This making of room for naturalistic acting within the context of Brechtian Epic Theater manifests yet another aspect of the so-called "Lubitsch Touch." It's yet another example, as discussed in my previous post, of film critic William Paul's definition of the "Lubitsch Touch" as "the conjunction of lightness and seriousness, of gaiety and gravity." In this particular instance, however, one may prefer to substitute "formalism" for "lightness," "orthodoxy to the manifesto" for "gaiety."

Come back later today for Part III: "The Lubitsch Touch" Upon Our Score

The Rats & People Motion Picture Orchestra

Premieres its New Score for Ernst Lubitsch's
Die Bergkatze (The Wildcat) at the
St. Louis International Film Festival

November 12, 8PM
Webster University's Winifred Moore Auditorium
470 E. Lockwood
Webster Groves, MO

$10 for students, $12 for everybody else

Wednesday, November 9, 2011

Die Bergkatze Part I: "The Lubitsch Touch" Upon the Brechtian "Grotesque"

This is the first of three posts about R&P MPO's premiere of its new score to Ernst Lubitsh's Die Bergkatze (The Wildcat) for the St. Louis International Film Festival on November 12th at Webster University. Come back tomorrow for Part II: "The Lubitsch Touch" Upon the Brechtian Epic Theater, and come back Friday for Part III: "The Lubitsch Touch" Upon Our New Score.

It's fitting that The Rats & People Motion Picture Orchestra will premiere its new score in accompaniment of Ernst Lubitsch's Die Bergkatze (The Wildcat) on November 12th, one day after Armistice Day. Die Bergkatze's original premiere occurred on November 7, 1921 - almost to the day three years after Imperial Germany's ignoble and official defeat in WWI on the first Armistice Day of November 11, 1918.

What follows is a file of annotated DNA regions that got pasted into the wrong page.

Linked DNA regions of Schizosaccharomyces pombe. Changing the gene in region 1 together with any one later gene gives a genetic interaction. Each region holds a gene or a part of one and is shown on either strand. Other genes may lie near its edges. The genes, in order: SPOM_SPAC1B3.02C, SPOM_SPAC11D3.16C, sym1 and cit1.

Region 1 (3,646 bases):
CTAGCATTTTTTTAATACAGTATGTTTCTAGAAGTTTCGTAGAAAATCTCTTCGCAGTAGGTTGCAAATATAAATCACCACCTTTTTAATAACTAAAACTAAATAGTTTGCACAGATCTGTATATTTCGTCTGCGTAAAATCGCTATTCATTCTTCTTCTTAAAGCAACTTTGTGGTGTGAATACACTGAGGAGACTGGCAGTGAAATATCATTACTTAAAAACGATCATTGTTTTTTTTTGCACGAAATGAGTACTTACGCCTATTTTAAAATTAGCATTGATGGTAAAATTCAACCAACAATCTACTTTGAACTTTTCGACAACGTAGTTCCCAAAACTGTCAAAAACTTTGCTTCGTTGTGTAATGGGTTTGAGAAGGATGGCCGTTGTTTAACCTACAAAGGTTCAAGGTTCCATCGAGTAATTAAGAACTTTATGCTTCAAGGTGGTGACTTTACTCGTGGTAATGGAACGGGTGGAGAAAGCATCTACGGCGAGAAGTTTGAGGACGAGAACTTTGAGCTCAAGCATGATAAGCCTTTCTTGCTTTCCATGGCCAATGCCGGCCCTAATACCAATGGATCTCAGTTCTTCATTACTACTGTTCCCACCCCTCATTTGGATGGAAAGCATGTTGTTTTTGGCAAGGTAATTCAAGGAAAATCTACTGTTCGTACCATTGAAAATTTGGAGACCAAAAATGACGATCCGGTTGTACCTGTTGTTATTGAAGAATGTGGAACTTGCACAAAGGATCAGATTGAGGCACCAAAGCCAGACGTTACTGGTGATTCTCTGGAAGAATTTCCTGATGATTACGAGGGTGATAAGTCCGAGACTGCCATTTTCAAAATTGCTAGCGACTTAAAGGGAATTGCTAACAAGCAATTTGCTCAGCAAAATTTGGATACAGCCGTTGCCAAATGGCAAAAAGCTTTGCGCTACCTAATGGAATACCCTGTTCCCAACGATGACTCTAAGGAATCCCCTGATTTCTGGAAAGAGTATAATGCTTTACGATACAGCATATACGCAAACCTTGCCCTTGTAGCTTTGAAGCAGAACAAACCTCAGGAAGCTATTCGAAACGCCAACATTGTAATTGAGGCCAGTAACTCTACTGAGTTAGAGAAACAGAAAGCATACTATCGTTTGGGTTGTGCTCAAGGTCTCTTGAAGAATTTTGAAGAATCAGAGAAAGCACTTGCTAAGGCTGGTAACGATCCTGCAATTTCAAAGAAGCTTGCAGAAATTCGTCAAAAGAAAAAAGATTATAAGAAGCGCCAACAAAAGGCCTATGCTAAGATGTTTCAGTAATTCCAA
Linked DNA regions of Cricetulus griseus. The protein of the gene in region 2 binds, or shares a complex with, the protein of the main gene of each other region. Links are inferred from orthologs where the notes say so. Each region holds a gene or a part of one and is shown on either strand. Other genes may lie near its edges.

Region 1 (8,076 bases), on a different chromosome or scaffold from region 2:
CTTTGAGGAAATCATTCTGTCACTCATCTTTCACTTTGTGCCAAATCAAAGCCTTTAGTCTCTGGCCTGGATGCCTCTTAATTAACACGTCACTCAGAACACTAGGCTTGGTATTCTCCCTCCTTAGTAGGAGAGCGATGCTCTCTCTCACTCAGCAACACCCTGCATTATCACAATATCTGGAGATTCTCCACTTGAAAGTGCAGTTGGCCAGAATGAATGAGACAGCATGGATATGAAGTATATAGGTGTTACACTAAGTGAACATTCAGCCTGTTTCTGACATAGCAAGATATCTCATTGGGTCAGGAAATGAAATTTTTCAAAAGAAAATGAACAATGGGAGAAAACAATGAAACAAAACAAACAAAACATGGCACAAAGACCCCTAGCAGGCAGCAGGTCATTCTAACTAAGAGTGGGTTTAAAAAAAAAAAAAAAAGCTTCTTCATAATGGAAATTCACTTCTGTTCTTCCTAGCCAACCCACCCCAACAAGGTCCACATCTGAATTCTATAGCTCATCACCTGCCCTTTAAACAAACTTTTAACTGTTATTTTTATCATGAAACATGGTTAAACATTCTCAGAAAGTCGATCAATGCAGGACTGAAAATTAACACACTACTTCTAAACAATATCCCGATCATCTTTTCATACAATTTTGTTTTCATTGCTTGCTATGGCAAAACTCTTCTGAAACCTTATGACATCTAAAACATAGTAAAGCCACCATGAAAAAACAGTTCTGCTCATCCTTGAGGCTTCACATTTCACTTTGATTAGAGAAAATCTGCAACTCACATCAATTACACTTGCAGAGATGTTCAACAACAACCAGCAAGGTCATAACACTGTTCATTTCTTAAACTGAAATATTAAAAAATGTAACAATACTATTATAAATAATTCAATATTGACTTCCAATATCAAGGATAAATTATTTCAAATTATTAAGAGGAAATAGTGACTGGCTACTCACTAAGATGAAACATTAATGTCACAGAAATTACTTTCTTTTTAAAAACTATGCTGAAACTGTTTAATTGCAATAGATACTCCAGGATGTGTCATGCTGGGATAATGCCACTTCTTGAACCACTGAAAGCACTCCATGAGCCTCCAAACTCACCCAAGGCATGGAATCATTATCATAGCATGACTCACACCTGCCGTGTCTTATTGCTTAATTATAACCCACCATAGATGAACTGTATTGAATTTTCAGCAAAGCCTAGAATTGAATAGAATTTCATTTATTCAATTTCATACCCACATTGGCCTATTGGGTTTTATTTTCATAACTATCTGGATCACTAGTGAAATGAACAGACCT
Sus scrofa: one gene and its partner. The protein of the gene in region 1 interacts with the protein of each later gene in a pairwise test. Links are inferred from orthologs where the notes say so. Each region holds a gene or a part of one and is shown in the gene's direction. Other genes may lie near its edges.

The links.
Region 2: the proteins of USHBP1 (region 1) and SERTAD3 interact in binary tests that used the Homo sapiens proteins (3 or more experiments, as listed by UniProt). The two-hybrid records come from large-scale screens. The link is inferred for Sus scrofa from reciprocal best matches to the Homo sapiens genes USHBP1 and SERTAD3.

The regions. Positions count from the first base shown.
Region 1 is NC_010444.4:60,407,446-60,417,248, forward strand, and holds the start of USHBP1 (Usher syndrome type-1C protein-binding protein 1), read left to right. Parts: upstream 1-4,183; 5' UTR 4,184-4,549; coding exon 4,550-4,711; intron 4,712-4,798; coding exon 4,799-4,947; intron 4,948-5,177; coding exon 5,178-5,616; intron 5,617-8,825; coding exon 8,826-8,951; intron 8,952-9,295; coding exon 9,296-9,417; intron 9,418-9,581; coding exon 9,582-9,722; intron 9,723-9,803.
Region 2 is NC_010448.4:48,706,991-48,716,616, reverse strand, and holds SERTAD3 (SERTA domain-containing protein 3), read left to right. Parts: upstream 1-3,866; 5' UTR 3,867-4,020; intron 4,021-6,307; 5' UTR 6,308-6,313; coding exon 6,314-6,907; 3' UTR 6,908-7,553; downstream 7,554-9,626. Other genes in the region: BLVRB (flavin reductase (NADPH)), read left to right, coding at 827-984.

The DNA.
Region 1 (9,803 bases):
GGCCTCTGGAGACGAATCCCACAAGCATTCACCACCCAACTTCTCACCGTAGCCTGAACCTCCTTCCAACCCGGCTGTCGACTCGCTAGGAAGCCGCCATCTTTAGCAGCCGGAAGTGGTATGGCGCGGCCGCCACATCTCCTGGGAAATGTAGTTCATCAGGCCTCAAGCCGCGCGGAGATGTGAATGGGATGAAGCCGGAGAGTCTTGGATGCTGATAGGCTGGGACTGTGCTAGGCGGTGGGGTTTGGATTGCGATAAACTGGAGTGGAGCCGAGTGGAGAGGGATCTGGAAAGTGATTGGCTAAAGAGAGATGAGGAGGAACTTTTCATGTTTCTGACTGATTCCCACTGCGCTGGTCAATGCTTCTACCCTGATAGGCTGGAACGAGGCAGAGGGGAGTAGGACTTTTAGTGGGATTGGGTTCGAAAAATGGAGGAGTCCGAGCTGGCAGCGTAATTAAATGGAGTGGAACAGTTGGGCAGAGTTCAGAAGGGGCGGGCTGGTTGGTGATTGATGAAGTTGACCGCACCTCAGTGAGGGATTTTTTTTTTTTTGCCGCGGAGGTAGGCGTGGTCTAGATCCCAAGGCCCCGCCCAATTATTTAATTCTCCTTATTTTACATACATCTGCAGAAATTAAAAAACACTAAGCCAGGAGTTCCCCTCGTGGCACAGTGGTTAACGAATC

The opening title card of Die Bergkatze describes itself as a "Grotesque in Four Acts." During its first two acts especially, the film presents itself, at least superficially, as a lighthearted satire of the Weimar-era German military (and by implication, the Weimar Republic itself). The film opens one early morning on the (literally) sleepy frontier Fortress Tossenstein. The soldiers are a lackadaisical outfit, barely roused by the call of the morning bugler (who munches his breakfast in between arpeggios) and the soldiers return to their beds to sleep the moment their Kaiserly-mustached commander leaves the barracks after the morning inspection. It's an undisciplined outfit, but one gets the feeling that not much of consequence occurs at this quiet frontier outpost, so military discipline isn't really necessary.

Upon returning to his family's private quarters with his wife and daughter, the Commander receives word much to his chagrin that a Lieutenant Alexis has been transferred to Fortress Tossenstein (apparently as a punishment) and should be expected to arrive shortly. The Commander believes Lieutenant Alexis to be nothing more than a philandering dandy. At the same time, the Commander's wife and daughter, Lilli, think that Lieutenant Alexis is a handsome and heroic dreamboat.